When Technology Bites Back
What can we do about plastic pollution - as citizens and as analytical scientists?
Heather A. Leslie | | Opinion
Plastic pollution exists in our oceans, our food chains, and our bodies – nobody wants it, and yet it is building every day. Eliminating plastic pollution is hardly rocket science, but it requires courage and political action reaching the very apex of the world’s power structures.
Like many of the pressing problems the world faces, plastic pollution is a symptom of other issues. All too often, a perceived solution creates yet another problem because there are feedback loops that we are unaware of. Things are often not as they appear on first examination, which will come as no surprise to analytical chemists.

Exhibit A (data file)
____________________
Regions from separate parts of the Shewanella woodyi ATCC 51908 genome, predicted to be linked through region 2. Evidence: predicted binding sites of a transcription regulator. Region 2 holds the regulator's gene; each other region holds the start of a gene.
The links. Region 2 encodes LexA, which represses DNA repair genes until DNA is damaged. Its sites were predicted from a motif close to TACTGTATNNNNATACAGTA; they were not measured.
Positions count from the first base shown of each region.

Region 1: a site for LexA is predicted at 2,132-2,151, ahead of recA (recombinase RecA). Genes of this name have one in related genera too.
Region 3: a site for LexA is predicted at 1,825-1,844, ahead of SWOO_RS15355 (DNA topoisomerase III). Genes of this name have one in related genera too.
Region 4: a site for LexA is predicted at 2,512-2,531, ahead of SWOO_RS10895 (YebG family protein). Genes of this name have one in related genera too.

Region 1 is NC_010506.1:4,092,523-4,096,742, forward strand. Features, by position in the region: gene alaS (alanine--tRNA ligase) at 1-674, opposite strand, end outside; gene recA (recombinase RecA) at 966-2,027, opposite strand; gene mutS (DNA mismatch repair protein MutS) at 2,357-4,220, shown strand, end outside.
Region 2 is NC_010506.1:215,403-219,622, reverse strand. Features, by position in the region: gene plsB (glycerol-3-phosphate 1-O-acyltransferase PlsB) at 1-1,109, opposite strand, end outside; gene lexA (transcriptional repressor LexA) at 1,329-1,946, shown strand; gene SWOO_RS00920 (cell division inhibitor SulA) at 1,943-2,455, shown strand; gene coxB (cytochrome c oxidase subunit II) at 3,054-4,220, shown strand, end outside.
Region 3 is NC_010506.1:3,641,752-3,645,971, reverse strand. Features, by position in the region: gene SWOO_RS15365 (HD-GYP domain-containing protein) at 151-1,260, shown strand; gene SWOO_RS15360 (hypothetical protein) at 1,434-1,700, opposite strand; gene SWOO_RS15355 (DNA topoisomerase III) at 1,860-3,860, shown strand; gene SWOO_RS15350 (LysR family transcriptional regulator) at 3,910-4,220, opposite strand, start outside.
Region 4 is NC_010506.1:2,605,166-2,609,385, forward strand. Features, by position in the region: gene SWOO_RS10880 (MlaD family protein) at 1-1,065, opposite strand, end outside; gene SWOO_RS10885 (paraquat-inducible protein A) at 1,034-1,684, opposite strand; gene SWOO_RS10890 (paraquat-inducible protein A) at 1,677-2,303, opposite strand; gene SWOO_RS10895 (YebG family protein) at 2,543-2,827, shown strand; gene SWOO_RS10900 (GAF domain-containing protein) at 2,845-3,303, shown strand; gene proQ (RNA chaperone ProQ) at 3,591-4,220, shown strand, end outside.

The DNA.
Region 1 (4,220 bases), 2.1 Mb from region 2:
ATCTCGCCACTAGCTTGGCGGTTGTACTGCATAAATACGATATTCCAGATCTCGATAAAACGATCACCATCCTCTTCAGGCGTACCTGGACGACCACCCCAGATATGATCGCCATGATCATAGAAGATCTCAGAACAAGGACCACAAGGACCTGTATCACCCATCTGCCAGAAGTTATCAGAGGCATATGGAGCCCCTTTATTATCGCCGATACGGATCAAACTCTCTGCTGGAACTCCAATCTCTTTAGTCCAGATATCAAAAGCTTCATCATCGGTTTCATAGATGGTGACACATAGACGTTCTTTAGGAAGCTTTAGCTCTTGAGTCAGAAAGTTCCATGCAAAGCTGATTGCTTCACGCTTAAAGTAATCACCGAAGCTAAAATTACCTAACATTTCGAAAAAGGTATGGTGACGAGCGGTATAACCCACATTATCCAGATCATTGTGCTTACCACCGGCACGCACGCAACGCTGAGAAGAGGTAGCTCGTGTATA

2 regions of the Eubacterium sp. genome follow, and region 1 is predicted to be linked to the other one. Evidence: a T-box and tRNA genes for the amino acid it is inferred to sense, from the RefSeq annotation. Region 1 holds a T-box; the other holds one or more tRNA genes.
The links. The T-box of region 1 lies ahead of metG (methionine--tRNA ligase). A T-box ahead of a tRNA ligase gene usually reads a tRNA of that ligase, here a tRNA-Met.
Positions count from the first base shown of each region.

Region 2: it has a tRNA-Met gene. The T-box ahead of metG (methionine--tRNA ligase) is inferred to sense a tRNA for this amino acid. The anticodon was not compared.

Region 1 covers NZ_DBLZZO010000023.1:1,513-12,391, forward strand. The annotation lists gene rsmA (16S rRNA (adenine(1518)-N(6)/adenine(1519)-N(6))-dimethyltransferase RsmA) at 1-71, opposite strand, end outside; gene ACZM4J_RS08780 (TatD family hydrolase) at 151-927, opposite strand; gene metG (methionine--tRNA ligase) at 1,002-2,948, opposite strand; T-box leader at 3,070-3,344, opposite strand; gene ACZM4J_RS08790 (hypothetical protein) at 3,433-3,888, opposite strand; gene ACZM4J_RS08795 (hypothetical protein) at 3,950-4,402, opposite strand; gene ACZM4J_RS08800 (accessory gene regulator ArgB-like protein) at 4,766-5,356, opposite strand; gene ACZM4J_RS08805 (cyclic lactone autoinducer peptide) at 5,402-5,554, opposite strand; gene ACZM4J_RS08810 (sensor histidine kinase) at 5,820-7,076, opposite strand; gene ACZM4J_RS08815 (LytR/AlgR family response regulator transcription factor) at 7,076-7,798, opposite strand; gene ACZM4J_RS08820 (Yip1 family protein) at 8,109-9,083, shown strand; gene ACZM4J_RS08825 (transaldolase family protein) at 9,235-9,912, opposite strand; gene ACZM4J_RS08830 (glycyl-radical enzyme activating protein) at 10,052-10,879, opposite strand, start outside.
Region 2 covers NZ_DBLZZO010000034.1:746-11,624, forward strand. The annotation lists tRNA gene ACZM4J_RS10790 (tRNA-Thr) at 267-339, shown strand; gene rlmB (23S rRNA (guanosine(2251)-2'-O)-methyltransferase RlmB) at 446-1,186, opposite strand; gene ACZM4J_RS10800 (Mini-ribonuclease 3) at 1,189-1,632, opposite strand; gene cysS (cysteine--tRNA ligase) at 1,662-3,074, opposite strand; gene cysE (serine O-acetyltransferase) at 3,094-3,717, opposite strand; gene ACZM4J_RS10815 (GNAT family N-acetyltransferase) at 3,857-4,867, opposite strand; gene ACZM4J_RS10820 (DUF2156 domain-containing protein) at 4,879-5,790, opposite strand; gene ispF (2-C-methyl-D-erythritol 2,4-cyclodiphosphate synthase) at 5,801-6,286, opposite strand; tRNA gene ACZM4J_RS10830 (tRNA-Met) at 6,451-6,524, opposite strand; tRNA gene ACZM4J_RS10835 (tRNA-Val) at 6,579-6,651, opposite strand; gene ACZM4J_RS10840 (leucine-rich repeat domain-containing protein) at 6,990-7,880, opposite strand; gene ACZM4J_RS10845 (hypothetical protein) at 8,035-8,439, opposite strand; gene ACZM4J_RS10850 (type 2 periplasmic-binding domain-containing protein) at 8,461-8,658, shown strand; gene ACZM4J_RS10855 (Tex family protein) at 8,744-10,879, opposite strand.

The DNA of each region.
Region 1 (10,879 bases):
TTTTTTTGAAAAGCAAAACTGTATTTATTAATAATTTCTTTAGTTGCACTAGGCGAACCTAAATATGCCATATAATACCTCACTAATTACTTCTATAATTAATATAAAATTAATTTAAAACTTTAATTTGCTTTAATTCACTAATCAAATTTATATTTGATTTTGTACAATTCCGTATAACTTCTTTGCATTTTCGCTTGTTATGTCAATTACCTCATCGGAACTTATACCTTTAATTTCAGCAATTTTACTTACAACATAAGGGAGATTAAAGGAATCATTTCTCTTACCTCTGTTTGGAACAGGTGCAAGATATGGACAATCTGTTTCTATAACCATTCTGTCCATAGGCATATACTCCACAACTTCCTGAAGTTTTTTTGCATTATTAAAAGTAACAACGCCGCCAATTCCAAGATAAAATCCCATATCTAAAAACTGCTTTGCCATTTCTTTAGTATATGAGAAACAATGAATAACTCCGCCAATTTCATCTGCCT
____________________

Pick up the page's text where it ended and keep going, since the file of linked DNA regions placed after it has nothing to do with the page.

A world free of plastic pollution will require large shifts not only in how we design, produce and consume products, but also in the world’s underlying financial and economic infrastructure. What’s more, these shifts need to be global. No environmental problem in history has been solved without strong regulation. However, simply complying with the current array of regulations is not enough, because pollution is still increasing in spite of these regulations. We can see some early micro-sized attempts at regulation of single-use plastics in Europe, and a proposed phase-out of intentionally added plastic particles in down-the-drain products and such. But if we proceed at a pace of regulating 10 disposable plastic articles at a time, the entire process may take millennia.
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